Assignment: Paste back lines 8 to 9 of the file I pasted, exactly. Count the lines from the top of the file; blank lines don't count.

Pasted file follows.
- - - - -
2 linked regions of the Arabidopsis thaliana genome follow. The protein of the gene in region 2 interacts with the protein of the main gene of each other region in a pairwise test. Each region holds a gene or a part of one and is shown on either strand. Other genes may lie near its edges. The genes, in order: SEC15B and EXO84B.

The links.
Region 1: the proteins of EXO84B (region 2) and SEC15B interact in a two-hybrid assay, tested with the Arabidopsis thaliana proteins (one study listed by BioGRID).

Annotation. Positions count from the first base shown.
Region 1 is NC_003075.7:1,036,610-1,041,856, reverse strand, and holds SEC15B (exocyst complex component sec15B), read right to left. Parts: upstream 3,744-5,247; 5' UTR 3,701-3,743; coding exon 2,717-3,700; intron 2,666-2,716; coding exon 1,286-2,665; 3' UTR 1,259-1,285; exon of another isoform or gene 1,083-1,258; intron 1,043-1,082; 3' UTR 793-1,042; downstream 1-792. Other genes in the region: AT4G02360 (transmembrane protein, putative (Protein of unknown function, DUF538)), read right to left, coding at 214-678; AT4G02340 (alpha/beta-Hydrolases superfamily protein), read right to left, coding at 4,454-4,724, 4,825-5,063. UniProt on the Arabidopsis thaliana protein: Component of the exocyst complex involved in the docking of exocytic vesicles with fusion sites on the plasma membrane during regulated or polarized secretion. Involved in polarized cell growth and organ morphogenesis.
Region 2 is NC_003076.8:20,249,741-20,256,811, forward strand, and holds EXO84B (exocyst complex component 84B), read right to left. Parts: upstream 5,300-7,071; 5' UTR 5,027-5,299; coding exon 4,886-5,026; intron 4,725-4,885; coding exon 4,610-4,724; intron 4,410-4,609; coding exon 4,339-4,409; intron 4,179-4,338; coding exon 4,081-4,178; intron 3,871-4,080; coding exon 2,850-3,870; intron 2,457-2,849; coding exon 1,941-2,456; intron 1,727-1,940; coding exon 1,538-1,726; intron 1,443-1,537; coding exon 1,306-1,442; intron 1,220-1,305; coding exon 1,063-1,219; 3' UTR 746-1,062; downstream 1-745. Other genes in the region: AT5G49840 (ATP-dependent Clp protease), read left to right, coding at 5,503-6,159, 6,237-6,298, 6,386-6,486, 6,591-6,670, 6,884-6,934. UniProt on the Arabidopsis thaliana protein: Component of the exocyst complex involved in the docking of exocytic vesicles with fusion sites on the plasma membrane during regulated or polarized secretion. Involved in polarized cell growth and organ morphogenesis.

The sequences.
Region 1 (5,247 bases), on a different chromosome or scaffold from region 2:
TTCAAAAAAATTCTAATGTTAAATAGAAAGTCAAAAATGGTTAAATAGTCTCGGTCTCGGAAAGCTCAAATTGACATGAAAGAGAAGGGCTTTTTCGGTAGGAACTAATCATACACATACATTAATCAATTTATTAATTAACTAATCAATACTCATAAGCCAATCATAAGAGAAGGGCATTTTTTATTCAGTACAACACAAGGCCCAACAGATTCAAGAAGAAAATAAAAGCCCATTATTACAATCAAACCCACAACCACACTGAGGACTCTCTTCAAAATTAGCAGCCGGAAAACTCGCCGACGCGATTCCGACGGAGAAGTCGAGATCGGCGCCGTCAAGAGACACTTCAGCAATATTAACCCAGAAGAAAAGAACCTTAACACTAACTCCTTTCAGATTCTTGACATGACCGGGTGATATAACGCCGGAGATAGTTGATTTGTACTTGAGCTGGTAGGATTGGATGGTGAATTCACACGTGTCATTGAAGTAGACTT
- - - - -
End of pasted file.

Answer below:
Region 1 (5,247 bases), on a different chromosome or scaffold from region 2:
TTCAAAAAAATTCTAATGTTAAATAGAAAGTCAAAAATGGTTAAATAGTCTCGGTCTCGGAAAGCTCAAATTGACATGAAAGAGAAGGGCTTTTTCGGTAGGAACTAATCATACACATACATTAATCAATTTATTAATTAACTAATCAATACTCATAAGCCAATCATAAGAGAAGGGCATTTTTTATTCAGTACAACACAAGGCCCAACAGATTCAAGAAGAAAATAAAAGCCCATTATTACAATCAAACCCACAACCACACTGAGGACTCTCTTCAAAATTAGCAGCCGGAAAACTCGCCGACGCGATTCCGACGGAGAAGTCGAGATCGGCGCCGTCAAGAGACACTTCAGCAATATTAACCCAGAAGAAAAGAACCTTAACACTAACTCCTTTCAGATTCTTGACATGACCGGGTGATATAACGCCGGAGATAGTTGATTTGTACTTGAGCTGGTAGGATTGGATGGTGAATTCACACGTGTCATTGAAGTAGACTT